Hewlett-Packard 10811A Crystal Oscillator
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In general there is a difference between a 10811A and a 10811-60111.
The 10811A meets all the specs on the data sheet and the 10811-60111 has relaxed specs.
These -60111 are often found in medium performance frequency counters such as the 5328A where some of the 10811A specs have little or no relevance.
Notes found on the internet: (see http://home.teleport.com/~oldaker/10mhz_construction.htm)
There are two basic internal differences in the design of the HP 10544 series and the HP 10811 series OCXO.
The major change is how the heat is generated in the oven heater and in the cut of the 10mHz crystal.
The crystal oven heater in a HP 10544 uses a heater control circuit to drive a Darlington transistor Q4 that controls the current flow to a 47 ohm Wire Heater Resistor (a film wire heater wrapped around the crystal aluminum casting) and this provides a variable heat source for the crystal oven.
In the HP 10811 series, the Wire Heater Resistor has been replaced with two Darlington transistors Q7 and Q8. These transistors do not control current flow to a heater resistor. They are the oven heaters. The heater control circuit drives these heater two transistors (Q7 & Q8) and the heat generated by these transistors is dissipated into a large heat sink surrounding the 10Mhz crystal. The oven heater control circuit maintains the oven temperature at approximately 85ºC (185ºF). This can burn your fingers.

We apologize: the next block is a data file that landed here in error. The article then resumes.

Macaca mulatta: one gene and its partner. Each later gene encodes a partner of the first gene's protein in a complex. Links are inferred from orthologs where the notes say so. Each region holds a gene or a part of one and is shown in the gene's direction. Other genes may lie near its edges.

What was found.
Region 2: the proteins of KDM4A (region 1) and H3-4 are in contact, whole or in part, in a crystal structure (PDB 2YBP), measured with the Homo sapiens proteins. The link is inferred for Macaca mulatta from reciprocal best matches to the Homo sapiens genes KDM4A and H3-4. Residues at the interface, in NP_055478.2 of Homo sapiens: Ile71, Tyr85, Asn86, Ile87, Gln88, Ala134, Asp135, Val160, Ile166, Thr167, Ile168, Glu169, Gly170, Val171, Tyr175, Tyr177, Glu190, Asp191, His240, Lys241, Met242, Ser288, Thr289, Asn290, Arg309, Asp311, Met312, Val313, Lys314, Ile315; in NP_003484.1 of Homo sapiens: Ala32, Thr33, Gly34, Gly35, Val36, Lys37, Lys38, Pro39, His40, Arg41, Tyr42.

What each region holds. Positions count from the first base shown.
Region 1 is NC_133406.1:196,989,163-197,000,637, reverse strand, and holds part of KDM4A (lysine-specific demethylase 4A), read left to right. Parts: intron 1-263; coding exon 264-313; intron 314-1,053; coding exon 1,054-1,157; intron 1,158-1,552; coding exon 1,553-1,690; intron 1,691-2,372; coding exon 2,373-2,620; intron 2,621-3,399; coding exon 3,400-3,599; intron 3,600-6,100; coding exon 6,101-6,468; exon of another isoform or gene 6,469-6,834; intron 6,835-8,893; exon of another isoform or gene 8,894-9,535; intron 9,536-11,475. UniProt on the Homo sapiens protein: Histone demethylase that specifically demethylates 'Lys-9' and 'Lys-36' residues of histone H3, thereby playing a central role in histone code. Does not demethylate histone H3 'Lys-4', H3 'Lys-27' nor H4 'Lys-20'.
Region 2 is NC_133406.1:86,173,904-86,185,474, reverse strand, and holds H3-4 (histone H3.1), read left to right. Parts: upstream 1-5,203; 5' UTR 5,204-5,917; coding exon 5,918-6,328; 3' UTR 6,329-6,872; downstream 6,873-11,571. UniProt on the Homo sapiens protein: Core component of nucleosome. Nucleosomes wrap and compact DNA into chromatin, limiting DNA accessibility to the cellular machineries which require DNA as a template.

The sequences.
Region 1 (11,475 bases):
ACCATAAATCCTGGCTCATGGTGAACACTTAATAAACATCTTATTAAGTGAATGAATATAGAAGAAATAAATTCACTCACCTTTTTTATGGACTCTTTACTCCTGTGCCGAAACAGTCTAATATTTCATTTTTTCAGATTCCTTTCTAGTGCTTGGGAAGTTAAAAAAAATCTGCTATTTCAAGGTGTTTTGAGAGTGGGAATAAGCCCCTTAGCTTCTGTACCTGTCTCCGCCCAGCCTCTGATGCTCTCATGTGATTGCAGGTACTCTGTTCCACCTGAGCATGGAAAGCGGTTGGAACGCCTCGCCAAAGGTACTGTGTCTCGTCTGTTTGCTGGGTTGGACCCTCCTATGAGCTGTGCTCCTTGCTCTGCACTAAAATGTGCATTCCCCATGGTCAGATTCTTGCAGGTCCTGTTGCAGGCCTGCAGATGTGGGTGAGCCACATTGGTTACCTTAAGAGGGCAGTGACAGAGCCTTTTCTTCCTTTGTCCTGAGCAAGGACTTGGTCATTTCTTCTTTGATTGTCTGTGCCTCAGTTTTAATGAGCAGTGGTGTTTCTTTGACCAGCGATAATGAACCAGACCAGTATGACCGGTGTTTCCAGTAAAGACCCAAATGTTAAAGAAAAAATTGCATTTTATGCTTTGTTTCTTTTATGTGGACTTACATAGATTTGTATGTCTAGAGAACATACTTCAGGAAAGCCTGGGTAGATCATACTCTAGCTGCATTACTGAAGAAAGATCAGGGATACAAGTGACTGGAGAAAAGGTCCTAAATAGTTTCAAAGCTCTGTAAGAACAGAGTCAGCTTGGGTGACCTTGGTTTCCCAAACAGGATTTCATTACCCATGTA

The 10544A oscillators use a switch mode oven controller. An LC filter using a series 10 mH, 0.75A, inductor and a shunt 200 uF capacitor is recommended to isolate the oven controller switching transients from the oscillator when the oscillator and oven controller employ the same 10.6-11.7V power supply." This will come into effect if you share the same supply for the Oven Control with the Oscillator supply.
The other change involves the crystal cut.
The HP 10811A/B, using an SC-cut resonator, is very similar physically to the HP 10544 that used a AT-cut resonator. The SC-cut crystal has several advantages compared to the AT cut. It has a much smaller temperature coefficient, the resonator can be operated at a higher drive level, which improves the signal-to-noise ratio and short-term frequency stability without degrading the aging rate; it has faster warm up with less frequency overshoot. The SC cut is a doubly rotated resonator and requires much tighter angular tolerances when the crystal is cut from the quartz bar. The SC-cut resonator came into commercial production around 1980. The use of SC-cut resonators in os